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World Music CD Reviews, May 2009

Album of the Month

Staff Benda Bilili: Très Très Fort

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Yes, it sounds like a movie script. A group of paraplegic street musicians who play near the zoo in Kinshasa, Congo, catch the ear of well-place westerners (including Damon Albarn, members of Massive Attack, and filmmakers Renaud Barret and Florent de la Tullaye. The latter have been documenting the group since 2005. And Staff Benda Bilili's debut album has now been released, produced by none other than Crammed's Vincent Kenis (who also brought us Konono No1, Kasai Allstars, and the Congotronics series). If you're familiar with those outings, you won't be surprised to learn about the group's homemade instruments (many solos are played on a one-stringed tin-can lute/guitar).

The group's story is more unusual than its music, which isn't too far from the Afro-Cuban blend of many other Congolese groups. But their unique story, instruments, and obstacles to success make this an album well worth checking out. Marvel at their resilience, read how their lyrics influenced the last Congolese election, and move to the languorous rumba-funk grooves.

©2009 Scott Allan Stevens, Earball Media

THIS JUST IN! ... New World Music CD Releases


Hip Hop Hoodios: Carne Masada-Quite Possibly the Very Best of Hip-Hop Hoodios (Jazzheads)
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The new/old album by Hip Hop Hoodios (out May 12) provides a chance to revisit some of our favorite guilty pleasures from the world's premier Jewish-Latino hip-hop outfit. Funny as hell, the Hoodios are nonstop funny, frequently crude, and always entertaining. The humor starts with the album's title; as the second (or, if you count the Raza Hoodio EP, second-and-a-half) album, it seems a little early for a "Best Of" -- but if you're new to the band or willing to duplicate some of the songs you already own, go ahead and nab this one. From the sopomoric ("Dicks and Noses") to the politically savvy ("Agua pa' la Gente"), this is an exercise in nonstop energy, odd cross-cultural lyrical and melodic lines, and simply the best musical narrative of the cross-pollination of Jews and Latinos you're willing to find anywhere this side of southern Spain. Listen to the end for the laugh-out-loud cover of...well, why should I tell you when you can hear it here?: http://www.youtube.com/watch?v=ZDohR2r9Zlc

various artists : ¡Salsa! (Putumayo)
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Okay, honestly I don't know much about salsa. So a new compilation of danceable Afro-Latin tunes is a chance not only to enjoy the music, but to learn a little more about the style. As a musical style, salsa has been around for at least half a century in various incarnations, often flavored by claves, timbales, piano, and tight horn arrangements. It's a worldwide phenomenon, and artists on this album hail from Cuba, the USA, Puerto Rico, Mexico, Colombia, even the Democratic Republic of the Congo. Some of the names here are legendary (Poncho Sanchez, Eddie Palmieri), others may be less familiar. All of the artists on this solid (if short at 46 minutes) compilation deliver tasty tunes that will get your hips moving. Read the liner notes and learn something, or just let your hips sway.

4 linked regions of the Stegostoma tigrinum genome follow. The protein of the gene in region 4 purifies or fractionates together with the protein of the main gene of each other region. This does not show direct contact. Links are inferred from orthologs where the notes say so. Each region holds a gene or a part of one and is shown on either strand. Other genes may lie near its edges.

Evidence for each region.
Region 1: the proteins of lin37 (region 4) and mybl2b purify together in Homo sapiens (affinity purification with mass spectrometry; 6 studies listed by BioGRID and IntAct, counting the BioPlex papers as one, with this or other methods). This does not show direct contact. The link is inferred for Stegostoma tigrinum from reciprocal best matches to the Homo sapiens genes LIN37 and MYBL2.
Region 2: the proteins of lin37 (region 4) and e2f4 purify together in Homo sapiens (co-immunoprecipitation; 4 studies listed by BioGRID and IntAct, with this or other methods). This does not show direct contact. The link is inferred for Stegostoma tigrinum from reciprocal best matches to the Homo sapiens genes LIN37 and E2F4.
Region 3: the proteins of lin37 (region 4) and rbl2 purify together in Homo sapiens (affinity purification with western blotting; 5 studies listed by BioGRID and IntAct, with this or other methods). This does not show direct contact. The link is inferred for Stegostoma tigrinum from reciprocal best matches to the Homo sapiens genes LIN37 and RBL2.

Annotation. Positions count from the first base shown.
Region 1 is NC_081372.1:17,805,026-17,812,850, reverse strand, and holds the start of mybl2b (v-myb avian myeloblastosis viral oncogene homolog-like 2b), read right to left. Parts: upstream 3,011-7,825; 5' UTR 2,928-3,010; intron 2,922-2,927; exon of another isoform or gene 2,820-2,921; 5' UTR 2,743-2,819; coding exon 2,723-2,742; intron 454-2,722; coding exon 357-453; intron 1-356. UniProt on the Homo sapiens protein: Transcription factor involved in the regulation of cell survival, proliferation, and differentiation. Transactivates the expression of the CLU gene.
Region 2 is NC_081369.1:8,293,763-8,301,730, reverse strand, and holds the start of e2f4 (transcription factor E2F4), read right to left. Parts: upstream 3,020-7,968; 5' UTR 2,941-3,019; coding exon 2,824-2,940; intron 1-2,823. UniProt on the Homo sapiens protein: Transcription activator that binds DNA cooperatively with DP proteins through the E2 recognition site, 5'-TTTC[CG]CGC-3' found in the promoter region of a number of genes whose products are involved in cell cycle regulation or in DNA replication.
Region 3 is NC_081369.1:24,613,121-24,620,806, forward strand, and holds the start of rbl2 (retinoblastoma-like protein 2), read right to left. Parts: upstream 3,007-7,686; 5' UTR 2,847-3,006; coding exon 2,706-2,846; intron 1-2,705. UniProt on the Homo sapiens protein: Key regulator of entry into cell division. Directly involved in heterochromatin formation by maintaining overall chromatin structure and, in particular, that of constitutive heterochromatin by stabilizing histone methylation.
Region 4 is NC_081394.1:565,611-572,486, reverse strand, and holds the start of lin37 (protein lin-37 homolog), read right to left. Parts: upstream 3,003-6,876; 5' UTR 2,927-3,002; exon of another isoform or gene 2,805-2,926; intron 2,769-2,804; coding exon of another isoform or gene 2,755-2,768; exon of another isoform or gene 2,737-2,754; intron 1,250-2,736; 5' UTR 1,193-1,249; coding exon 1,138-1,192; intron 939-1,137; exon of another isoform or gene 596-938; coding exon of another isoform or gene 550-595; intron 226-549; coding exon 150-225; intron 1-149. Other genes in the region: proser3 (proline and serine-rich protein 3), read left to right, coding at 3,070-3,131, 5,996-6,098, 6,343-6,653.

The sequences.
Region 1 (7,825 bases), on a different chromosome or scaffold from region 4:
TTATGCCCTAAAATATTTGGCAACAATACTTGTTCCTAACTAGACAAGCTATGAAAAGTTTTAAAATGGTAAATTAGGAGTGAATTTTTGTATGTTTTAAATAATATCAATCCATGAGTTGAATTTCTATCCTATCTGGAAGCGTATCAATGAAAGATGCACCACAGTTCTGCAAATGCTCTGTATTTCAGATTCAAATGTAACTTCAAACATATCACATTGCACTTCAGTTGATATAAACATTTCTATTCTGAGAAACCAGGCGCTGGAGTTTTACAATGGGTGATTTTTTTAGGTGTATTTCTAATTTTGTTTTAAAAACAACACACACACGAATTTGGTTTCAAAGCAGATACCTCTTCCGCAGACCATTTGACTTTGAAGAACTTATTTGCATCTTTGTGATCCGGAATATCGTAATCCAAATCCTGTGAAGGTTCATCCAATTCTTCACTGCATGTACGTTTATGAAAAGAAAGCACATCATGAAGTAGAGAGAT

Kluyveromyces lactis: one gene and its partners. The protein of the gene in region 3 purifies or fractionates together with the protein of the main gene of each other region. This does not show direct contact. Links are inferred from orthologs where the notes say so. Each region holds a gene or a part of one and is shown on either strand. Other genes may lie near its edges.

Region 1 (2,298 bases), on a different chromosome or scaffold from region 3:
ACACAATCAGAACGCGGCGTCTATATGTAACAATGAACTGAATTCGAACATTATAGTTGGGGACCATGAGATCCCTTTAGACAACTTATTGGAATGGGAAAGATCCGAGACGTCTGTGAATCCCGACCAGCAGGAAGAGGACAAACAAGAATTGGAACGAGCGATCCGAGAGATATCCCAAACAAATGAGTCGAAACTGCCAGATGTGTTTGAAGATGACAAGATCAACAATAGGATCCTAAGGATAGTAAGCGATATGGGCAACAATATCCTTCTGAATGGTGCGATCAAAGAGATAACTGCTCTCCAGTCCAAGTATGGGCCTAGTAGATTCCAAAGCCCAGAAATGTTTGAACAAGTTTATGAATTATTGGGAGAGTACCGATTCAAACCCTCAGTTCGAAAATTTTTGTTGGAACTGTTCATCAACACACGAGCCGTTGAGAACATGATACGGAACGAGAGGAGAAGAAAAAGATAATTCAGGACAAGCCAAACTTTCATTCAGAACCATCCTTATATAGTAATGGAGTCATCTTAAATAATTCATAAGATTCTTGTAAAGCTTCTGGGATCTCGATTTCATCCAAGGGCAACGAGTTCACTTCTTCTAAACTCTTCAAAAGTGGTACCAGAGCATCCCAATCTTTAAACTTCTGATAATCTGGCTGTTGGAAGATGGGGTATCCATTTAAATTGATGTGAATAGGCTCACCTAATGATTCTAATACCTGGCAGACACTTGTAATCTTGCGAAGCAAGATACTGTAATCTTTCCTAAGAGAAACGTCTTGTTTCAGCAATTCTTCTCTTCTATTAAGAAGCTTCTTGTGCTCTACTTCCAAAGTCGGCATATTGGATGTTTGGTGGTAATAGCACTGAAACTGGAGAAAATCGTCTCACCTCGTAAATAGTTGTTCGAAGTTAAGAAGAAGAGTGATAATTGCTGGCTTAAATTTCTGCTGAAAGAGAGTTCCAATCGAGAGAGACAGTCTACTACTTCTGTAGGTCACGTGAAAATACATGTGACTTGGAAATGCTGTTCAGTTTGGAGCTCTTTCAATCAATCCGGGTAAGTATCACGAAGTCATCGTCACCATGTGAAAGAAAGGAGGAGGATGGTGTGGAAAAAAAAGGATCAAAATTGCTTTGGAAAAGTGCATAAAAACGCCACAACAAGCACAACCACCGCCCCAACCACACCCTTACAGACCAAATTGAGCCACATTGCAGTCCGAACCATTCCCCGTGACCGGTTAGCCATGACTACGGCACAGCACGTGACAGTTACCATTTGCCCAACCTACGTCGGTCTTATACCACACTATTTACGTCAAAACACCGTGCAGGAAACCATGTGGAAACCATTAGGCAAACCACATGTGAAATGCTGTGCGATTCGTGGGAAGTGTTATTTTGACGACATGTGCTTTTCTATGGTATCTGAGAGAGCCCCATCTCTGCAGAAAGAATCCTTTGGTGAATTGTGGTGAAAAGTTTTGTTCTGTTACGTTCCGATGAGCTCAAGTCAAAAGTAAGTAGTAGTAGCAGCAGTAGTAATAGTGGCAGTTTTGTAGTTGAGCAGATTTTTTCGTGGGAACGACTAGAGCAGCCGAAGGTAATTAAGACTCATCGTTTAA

Oran Etkin: Kelenia (Motema)
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"Kelenia" is a Bambara word for "the love of people who are different from each other." It's also the perfect title for this album, a stunning collaboration between an Israeli-born New York reed player and his Malian-American band. Oran Etkin bridges the span between Africa and America by building on his jazz and Jewish roots, integrating his clarinet and saxes seamlessly with the balafon of Balla Kouyate, the calabash percussion of Makane Kouyate, and the bass of Joe Sanders. He also brings to the album's mix the talents of Benin-born guitarist Lionel Loueke and other guests. The album's opening track, "Yekeke," sets a high standard with Etkin's clarinet and Kouyate's balafon soaring like birds playing in a spring breeze. The rest of the album varies, sounding here like improvisational jazz with unusual instrumentation, and there like traditional West African tunes subtly updated. And then there's Etkin's unique Africanized version of Ellington's "It Don't Mean a Thing." I'm still marveling at the naturalness of this album, and how beautifully in sync the musicians are in integrating their diverse backgrounds into a seamless whole. Might as well just stick this in the CD player and leave it on "repeat" for the next month or two. It's that enjoyable.